Mother Nature has not been the kindest as of recent. This launch was a rescheduling of the weekend prior due to rain, and we didn’t get much better weather this weekend either. Saturday yielded ~18mph constant winds, but Sunday was sunny and fairly calm. Here is the motor table summary for this past weekend’s activities.
IMPORTANT – before I get into the report, I have some bad news unfortunately. One of the farmers has made it crystal clear that he doesn’t want any vehicles on the field, AT ALL. I know we have been allowing tenured club members to drive on the farm roads ever since the big issue we had a couple years ago, but that will not be happening at all for the foreseeable future. EVERYONE will now have to travel by foot to get their rockets back. Please respect this as it’s a zero tolerance rule moving forward.
As stated before, Saturday was pushing the limits as far as the Tripoli rules allow regarding the winds, and there was a ton of sitting around talking rocketry instead of flying. This report will be relatively short simply because there wasn’t a whole lot of activity!
We had some hardcore regulars that were willing to make the trek to retrieve their rockets, and they weren’t going to let the wind keep them from flying. Mike Nay was the guinea pig on Saturday with his rocket named Mini Demon, which took a CTI H-255WT. He set the main parachute deployment altitude to 300′ to try and keep it close, but it still drifted quite a ways. Joe Hill decided to put an Aerotech I-211W in his 3″ rocket called Pink Dog, which only took it to 2400′. Joe’s rocket, even with dual deploy, drifted farther than it went up. Lexi Tucker, who is newly level 2 certified, put up the same rocket that she certified with called Oliver White on an Aerotech J-275W. Lexi’s rocket went up almost 5,000ft, but thankfully the weathercocking brought her rocket right back, and Oliver White laid down closer than every other rocket flown on Saturday. Jealous!! The final flight of the day was by NC A&T. They brought out a 12′ long, 5.5″ rocket that weighed in at 60lbs. They decided to shove the very high thrust Aerotech L-2200G in it, which turned in roughly 3500′ of altitude with a nominal recovery.
Sunday was almost a complete 180 as far as the weather, and we got many more flights in. Jim Livingston started the day off with one of my favorite research propellants – Jim Scarpine Tribute Blue #4b. For those of you who have not witnessed JSTB#4b before, it’s basically a clone of Aerotech’s Blue Thunder propellant. Jim had mixed up a four grain, 76mm configuration which was designated an L-1500. Jim threw this motor in his 5.5″ Carbon High rocket, and it turned in an absolutely text book flight. While we’re on the subject of research flights, Alan Whitmore had two picture perfect flights on Sunday. First up was Alan’s Bertrand Brindley’s Beta which took a 54mm 2 grain JSTB#4C motor. I’m guessing this was about a 800Ns J-600ish, and if I remember, he started this motor at a Kn of about 190 or so. Alan later flew his Extended Irene on a six grain 29mm H motor filled with AlFeO propellant. He really ramped up the Kn in the motor, so it went out of sight pretty quickly. Richard Powers has been consistently joining us for a couple years now, and always keeps the low power pads busy. It’s always great seeing Richard, and am glad he got back into the hobby after so many years of not flying. Joe Hill put up a new 4″ rocket that he calls The Man with Fire on His Face on an Aerotech L-1150R to 11,000ft.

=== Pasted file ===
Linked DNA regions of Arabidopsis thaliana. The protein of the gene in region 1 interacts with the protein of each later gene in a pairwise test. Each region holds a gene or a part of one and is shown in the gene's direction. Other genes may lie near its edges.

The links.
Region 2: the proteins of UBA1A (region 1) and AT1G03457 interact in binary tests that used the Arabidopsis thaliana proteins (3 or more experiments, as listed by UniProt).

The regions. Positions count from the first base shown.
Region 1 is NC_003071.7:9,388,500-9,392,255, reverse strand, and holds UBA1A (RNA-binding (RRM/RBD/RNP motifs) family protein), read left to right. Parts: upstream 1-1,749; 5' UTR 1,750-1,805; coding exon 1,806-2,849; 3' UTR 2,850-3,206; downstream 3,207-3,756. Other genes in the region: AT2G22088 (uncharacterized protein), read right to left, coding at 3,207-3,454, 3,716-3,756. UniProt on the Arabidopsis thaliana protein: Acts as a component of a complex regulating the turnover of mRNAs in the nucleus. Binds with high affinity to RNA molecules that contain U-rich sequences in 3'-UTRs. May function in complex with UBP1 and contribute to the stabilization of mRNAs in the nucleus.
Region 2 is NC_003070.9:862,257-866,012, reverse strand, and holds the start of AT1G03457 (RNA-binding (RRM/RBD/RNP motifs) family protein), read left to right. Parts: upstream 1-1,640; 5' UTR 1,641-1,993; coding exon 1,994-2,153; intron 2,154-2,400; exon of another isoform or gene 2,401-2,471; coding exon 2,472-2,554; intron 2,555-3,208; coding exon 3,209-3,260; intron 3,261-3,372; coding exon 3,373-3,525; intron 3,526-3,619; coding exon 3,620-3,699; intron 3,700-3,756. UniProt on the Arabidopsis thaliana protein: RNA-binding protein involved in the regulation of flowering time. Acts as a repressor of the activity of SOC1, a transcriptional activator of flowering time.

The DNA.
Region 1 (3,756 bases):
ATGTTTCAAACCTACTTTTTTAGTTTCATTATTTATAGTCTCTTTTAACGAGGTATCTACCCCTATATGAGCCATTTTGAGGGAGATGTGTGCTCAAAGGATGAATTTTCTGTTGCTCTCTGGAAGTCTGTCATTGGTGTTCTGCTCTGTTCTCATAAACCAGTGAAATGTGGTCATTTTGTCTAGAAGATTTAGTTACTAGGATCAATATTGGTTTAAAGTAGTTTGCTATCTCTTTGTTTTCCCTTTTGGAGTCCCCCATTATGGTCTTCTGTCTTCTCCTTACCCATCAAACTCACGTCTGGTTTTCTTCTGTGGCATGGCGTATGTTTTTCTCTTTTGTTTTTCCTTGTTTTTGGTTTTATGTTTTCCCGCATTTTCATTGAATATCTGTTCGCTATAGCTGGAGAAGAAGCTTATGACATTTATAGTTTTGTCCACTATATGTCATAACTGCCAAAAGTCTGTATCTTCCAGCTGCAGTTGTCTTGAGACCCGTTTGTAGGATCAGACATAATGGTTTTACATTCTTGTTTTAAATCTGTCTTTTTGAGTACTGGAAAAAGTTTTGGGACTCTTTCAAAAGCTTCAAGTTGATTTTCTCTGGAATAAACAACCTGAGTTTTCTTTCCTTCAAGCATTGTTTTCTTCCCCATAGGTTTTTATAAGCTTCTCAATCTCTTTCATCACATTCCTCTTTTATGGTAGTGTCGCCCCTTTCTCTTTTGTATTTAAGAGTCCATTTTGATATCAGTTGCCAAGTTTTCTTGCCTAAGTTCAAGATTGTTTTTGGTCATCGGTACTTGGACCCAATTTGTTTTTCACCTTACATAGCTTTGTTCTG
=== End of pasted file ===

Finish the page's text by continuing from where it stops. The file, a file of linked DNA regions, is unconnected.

We had one successful certification this weekend. John Meredith joined us from Greenville with his 3″ Loc Precision ‘Iris’ in an attempt to become Level 2 certified with the TRA. John clearly knows what he’s doing because he had an absolutely beautiful flight. John’s Iris went for a super fast flight on an Aerotech single use J-435WS, and came back home unscathed. Congratulations are in store for John! Great job.
We’ve got a launch coming up this weekend (3/18-3/19), so come join us if you can!
Prefect, Tripoli East NC